An interactive computer model helps teach students about evolution.
Released  September 2, 2010
Photo of Kerry Ressler at Yerkes National Research Center. Scientists Investigate Possible 'Fear Drug'
Kerry Ressler's research on the molecular biology of fear could lead to better methods for treating individuals suffering from anxiety disorders
Released  August 5, 2010
Illustration of a double-stranded DNA in a synthetic nanopore revealed by molecular simulation. New Gene Sequencing Method Could Reduce Cost, Increase Speed
Researchers are developing a new kind of DNA sequencer that will make the dream of "reading" a person's genetic code for less than $1,000 a reality
Released  July 16, 2010
Photo showing a petri dish swabbed with a culture of bioluminiscent marine bacteria. Scientists Eavesdrop on Bacteria Conversation
The discovery of how bacteria communicate may lead to new types of antibiotics and ways of improving actions of good bacteria
Released  June 30, 2010
Photo of the natural fluorescence of Acropora millepora under a dissecting microscope. As Corals Die Off, Scientists Watch for Signs of Evolution
Biologist Mikhail Matz uses next-generation sequencers and a massive, NSF-supported supercomputer to study corals at the genomic level and look for evolutionary changes
Released  June 24, 2010
Photo of two people excavating a sampling tunnel into Taylor Glacier. Researchers Hunt Down Antarctic Microbes
Scientists from Louisiana State University look for signs of microbial life in Antarctica's glaciers
Released  June 3, 2010
Photo of researchers collecting a sediment core from Silver Lake, Ohio. Mass Animal Extinctions, Not Climate Change, Caused Major Shifts in Plant Communities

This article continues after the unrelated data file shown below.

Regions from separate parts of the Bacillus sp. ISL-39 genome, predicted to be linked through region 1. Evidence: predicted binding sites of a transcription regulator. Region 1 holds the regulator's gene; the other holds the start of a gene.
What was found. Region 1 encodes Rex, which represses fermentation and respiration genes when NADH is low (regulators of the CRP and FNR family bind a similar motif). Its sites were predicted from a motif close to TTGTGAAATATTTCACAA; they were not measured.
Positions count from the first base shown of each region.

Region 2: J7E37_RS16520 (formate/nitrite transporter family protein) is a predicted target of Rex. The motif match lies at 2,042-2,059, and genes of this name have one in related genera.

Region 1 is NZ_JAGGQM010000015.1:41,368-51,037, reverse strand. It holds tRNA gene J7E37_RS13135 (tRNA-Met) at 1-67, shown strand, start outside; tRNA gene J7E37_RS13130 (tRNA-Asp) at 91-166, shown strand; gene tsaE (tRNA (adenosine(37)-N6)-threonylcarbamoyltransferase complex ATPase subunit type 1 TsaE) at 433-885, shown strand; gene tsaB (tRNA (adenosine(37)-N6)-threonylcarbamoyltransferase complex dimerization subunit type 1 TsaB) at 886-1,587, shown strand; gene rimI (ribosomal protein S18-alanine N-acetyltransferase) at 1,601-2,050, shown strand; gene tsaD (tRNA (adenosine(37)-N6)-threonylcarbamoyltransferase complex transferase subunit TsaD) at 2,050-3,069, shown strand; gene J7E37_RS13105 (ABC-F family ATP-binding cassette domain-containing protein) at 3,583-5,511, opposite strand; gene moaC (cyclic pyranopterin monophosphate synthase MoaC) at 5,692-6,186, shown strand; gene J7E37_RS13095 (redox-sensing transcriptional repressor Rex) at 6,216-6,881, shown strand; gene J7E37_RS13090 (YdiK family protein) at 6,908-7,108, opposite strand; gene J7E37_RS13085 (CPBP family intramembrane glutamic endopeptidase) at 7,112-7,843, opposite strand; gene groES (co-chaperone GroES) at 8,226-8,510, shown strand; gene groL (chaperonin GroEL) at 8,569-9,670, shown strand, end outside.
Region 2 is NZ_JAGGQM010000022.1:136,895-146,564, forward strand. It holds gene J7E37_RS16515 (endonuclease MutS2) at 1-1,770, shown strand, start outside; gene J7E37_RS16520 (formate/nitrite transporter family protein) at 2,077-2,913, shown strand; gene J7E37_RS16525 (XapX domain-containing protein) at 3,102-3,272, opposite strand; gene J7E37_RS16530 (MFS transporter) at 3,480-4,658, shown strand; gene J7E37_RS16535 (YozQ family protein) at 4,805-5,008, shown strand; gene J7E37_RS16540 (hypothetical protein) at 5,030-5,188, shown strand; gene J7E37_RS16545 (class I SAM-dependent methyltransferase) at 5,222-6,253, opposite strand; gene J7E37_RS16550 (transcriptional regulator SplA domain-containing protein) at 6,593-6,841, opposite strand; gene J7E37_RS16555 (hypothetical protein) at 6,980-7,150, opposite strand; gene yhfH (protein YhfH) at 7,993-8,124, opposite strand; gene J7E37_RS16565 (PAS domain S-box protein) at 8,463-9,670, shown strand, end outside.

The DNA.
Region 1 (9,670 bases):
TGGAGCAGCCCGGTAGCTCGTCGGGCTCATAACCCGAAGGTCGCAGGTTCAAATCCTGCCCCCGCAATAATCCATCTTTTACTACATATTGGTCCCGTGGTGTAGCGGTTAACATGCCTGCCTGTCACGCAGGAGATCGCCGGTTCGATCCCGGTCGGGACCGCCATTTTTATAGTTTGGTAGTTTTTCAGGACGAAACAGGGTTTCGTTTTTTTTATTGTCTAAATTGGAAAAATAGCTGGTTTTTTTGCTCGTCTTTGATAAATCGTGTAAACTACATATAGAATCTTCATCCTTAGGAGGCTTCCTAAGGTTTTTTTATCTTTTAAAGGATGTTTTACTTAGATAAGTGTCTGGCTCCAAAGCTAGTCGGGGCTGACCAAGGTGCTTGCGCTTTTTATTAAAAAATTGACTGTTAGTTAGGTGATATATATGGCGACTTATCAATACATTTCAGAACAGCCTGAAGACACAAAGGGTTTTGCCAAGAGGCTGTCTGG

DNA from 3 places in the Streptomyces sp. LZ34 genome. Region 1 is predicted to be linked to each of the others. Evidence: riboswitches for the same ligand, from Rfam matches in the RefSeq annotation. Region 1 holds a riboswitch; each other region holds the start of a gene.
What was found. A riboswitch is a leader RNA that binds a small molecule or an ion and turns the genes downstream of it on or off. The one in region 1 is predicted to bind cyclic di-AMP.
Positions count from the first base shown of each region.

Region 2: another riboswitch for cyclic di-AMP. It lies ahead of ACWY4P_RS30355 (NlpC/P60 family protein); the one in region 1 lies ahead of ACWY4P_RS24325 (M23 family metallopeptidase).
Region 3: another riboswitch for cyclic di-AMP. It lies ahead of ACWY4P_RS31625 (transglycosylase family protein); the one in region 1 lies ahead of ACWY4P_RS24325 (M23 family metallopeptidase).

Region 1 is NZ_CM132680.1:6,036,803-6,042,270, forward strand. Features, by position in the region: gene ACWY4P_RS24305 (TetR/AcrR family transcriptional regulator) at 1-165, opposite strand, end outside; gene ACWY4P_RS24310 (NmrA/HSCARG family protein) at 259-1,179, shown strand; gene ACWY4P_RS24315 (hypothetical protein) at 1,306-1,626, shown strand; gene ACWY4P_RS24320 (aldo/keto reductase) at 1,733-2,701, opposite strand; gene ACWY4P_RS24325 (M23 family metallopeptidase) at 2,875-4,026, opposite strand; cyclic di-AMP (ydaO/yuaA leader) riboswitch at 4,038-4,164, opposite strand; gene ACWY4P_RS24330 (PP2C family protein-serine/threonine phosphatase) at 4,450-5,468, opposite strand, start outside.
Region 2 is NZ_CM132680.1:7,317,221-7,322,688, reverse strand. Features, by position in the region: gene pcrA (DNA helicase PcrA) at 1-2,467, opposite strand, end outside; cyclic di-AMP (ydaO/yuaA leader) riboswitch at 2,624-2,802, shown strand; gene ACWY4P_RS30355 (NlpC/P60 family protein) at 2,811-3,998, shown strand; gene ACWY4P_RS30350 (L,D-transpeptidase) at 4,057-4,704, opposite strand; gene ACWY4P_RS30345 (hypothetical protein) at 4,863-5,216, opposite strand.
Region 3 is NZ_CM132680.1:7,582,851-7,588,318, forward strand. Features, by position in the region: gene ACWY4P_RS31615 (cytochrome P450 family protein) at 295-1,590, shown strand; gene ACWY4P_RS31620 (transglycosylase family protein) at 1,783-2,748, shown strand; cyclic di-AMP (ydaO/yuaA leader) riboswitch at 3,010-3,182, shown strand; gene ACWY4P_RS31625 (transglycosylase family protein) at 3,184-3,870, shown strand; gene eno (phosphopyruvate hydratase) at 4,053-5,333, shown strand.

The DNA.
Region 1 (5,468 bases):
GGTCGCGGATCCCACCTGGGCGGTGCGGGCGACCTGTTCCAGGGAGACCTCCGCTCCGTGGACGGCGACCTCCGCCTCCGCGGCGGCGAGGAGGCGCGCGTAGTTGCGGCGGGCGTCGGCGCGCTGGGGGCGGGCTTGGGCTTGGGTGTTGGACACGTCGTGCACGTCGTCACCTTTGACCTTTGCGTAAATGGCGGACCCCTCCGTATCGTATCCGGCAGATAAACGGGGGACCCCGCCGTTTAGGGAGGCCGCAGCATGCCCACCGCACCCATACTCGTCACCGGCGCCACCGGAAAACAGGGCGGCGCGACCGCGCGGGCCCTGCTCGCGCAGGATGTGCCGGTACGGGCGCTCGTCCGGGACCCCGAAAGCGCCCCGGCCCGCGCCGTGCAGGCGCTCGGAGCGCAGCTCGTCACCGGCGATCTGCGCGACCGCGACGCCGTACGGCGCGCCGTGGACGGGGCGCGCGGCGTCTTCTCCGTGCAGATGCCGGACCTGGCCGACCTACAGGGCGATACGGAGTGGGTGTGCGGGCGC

NSF-supported researchers investigate a connection between the disappearance of certain plant communities and the late-Pleistocene extinction of large mammal species in North America
Released  May 26, 2010
A nine-spotted ladybug 'Lost' Ladybugs Found Again in South Dakota
Research entomologist Louis Hesler takes readers along as he and others search for types of ladybugs that were once common but have become extremely rare in eastern North America
Released  May 21, 2010
Photo of a bonobo named Mimi, the alpha female, having a little down time. Humans Have a Lot to Learn From Bonobos, Scientists Say
Duke University Assistant Professor Brian Hare and colleagues study the behavior of bonobos, apes that are genetically close to humans
Released  May 12, 2010
Computer prediction of a novel inhibitor binding to the JNK substrate docking site on a protein. Computers Could Make Better Drugs
Using the NSF-funded Ranger supercomputer at the Texas Advanced Computing Center, Pengyu Ren is working to develop faster, cheaper ways to search for new drugs
Released  May 11, 2010
Photo of Ben Levinson watching Rama Balasubramanian adjust the levels of gases in a fermenter. Good Bacteria Eat Bad Greenhouse Gas
With NSF support, Amy Rosenzweig's group seeks to understand the cellular machinery that enable certain bacteria to leach copper out of the environment and metabolize methane
Released  May 7, 2010